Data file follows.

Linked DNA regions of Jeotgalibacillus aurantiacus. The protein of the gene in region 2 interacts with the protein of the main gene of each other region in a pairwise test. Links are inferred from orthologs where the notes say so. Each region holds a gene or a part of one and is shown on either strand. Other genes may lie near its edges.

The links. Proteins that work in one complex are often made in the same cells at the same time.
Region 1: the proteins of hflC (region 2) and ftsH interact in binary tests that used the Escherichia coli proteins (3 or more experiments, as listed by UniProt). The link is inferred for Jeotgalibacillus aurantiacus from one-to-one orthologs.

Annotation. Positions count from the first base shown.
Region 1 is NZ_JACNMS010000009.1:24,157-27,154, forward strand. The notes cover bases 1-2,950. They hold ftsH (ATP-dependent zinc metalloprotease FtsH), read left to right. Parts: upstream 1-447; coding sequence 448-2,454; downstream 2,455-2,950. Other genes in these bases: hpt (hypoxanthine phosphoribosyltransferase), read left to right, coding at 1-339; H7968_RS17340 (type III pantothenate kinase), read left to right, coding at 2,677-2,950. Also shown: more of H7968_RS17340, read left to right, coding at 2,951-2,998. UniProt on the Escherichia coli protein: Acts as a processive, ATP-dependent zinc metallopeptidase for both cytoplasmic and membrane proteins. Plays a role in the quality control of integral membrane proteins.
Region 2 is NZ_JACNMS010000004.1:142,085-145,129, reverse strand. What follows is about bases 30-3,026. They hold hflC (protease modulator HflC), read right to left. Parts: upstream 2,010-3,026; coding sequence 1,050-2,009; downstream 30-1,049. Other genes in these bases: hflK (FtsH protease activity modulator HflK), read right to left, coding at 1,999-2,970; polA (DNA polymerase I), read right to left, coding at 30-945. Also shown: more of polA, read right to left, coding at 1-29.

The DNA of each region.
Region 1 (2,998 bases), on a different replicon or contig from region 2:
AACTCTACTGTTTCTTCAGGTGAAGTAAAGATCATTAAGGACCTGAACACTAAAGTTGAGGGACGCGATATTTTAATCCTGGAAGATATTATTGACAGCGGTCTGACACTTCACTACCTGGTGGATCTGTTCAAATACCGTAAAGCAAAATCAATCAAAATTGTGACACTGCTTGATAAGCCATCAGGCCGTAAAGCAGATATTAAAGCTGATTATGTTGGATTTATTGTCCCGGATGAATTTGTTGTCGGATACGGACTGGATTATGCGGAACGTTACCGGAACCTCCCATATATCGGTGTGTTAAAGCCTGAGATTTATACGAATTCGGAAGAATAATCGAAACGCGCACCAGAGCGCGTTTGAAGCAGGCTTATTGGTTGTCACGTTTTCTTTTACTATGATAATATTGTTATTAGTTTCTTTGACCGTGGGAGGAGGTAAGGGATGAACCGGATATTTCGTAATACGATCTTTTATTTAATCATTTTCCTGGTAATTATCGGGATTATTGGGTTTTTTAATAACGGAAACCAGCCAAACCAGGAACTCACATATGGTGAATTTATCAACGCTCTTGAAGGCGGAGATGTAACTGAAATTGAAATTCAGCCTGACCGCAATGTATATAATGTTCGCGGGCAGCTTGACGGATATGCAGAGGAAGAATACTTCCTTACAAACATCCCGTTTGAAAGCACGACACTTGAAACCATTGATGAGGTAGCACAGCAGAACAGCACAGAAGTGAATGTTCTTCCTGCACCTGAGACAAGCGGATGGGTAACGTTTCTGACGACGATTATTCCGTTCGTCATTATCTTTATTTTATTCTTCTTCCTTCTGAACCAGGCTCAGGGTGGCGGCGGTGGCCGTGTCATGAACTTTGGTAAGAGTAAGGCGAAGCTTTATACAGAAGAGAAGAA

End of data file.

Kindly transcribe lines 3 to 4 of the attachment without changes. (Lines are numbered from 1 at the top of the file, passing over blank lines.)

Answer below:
Region 1: the proteins of hflC (region 2) and ftsH interact in binary tests that used the Escherichia coli proteins (3 or more experiments, as listed by UniProt). The link is inferred for Jeotgalibacillus aurantiacus from one-to-one orthologs.

Annotation. Positions count from the first base shown.